For me, it is true. I know that I love to create. And in first attempt to create, it was through words. The stories that appeared in my mind. The books that I stacked when I went to the library. I wanted to be an author when I was a kid and told everyone so when any adult asked. And yet, as I got older, pressures and expectations from an Asian family meant that art was not an option. It was not successful and not financially sound.
And so for years, I pursued the more appropriate profession that boomed of success and money…and stability. I studied computer science initially. The lack of creativity was still surging with me and that very reason led me to product design. And yet, I was not CREATING. I was creating for a company—mobile phone companies, washers and dryers, car companies, retail stores.
Several months ago, I was troubled by a response to my desire to be a writer.
But today, I saw this talk from Elizabeth Gilbert. People have fear of creativity. As she describes, no other profession has creative geniuses falling into emotional despair. Sure, accountants, software engineers, servicemen…may have despair with their colleagues. But really, in an artist, we are in the profession where creativity comes within.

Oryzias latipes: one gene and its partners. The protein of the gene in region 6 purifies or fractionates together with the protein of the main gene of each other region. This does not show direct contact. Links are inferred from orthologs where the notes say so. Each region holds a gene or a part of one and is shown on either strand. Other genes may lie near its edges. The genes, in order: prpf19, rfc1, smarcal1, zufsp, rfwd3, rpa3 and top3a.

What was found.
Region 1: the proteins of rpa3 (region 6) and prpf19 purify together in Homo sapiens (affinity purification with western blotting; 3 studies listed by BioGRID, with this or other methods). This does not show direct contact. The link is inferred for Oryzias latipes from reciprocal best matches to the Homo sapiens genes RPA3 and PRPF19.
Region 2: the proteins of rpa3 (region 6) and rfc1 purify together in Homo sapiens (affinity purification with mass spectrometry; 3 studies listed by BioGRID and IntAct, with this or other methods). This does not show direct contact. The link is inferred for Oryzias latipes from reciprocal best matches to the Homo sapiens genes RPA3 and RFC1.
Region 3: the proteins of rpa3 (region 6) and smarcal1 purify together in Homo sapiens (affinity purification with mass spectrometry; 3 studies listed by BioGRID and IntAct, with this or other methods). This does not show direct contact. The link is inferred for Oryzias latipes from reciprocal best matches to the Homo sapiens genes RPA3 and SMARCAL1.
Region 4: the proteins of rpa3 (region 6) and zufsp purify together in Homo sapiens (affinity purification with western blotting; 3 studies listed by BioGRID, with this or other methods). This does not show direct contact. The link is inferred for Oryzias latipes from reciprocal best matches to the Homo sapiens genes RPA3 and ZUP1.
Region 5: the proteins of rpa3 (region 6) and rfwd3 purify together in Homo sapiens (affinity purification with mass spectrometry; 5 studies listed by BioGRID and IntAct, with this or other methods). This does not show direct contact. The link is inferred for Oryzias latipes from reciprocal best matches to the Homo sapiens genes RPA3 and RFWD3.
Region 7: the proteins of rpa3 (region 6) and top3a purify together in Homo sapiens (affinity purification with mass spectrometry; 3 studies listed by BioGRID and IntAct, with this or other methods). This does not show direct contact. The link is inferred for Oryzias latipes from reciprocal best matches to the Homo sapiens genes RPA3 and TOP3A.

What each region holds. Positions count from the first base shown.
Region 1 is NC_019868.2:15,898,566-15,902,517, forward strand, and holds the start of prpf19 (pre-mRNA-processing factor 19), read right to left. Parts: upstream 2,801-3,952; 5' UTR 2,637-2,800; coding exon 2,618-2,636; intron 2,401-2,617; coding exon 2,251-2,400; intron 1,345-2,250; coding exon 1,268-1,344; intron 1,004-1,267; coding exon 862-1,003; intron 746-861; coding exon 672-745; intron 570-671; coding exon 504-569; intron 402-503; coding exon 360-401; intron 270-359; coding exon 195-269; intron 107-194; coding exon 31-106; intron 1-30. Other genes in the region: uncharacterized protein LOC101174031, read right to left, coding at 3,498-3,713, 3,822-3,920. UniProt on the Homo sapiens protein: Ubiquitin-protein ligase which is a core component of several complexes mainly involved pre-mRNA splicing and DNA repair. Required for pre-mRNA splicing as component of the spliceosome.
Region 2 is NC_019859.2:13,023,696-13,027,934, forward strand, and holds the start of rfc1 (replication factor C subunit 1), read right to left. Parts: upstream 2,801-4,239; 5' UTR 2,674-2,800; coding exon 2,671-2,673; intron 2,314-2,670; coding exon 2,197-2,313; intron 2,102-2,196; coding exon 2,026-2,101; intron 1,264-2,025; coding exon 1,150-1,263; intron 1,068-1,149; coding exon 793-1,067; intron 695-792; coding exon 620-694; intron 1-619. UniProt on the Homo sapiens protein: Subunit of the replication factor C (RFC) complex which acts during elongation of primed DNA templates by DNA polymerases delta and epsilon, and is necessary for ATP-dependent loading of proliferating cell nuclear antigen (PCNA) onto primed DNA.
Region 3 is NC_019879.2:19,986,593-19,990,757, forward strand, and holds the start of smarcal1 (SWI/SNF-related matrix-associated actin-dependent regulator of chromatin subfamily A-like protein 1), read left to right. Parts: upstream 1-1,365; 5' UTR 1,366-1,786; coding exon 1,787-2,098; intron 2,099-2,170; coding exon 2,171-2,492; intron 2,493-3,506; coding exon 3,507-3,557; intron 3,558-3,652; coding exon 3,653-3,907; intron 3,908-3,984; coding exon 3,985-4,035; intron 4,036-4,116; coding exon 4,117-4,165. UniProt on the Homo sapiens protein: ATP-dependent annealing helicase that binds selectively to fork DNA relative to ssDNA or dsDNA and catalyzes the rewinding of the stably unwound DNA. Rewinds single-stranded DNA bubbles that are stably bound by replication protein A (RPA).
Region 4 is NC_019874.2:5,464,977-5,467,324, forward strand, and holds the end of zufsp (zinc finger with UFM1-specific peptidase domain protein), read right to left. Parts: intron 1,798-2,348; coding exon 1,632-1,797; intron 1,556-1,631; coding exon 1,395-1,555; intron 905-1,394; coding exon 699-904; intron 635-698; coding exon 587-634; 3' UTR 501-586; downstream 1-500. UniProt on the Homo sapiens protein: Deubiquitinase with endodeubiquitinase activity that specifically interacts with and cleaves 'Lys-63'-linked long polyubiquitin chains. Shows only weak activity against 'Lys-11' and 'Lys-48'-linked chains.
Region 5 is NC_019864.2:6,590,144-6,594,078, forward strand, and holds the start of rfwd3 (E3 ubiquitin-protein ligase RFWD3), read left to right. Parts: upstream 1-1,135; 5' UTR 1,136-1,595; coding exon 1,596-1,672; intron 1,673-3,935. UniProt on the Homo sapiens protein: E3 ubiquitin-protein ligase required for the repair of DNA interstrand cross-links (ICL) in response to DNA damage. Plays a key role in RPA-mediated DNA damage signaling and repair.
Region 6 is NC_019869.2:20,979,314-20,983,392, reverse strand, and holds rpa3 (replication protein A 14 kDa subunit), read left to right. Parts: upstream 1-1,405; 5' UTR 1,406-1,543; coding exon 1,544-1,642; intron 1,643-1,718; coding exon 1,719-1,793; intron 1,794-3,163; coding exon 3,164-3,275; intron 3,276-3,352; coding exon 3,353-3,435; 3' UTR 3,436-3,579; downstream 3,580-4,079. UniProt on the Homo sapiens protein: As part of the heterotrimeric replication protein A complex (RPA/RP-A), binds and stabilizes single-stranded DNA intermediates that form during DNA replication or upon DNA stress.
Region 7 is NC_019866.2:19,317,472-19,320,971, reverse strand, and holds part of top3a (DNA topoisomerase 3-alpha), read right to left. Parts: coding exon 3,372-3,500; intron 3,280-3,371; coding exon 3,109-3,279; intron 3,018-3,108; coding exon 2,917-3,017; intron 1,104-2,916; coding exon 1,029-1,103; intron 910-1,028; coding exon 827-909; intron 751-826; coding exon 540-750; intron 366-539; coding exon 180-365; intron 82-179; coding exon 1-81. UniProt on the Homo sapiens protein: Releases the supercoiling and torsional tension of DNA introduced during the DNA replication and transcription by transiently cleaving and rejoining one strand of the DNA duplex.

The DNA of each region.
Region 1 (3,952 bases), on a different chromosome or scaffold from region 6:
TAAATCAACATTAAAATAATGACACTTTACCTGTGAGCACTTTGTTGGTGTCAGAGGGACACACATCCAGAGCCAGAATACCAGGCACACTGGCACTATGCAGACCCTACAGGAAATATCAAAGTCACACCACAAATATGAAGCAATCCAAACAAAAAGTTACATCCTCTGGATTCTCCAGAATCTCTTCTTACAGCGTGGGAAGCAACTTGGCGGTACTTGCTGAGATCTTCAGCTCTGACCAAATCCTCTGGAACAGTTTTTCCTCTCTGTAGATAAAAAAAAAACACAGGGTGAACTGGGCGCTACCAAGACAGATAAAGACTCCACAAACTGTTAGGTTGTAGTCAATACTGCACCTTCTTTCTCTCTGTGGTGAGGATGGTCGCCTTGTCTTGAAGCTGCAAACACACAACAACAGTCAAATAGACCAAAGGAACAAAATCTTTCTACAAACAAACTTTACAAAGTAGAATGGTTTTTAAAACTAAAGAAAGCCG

In the morning, I realized that the game started at noon rather than 3 pm. So I thought about the writing workshop that I was attending: I could not withdraw my attendance (as it had impact on my reputation) so I decided to attend one hour of the workshop. Then I thought about how I would get to the game. Should I bike to the workshop and back to the my place? Or do I go directly from the workshop? Was it the same time? And I thought about how Chris was going to accomplish his task. Will he be on time? Will there be sufficient time to drive and park? Was driving a good enough reason? How will we meet up? Then, I thought about how long it took to walk from the BART station? Why didn’t I know the starting time earlier?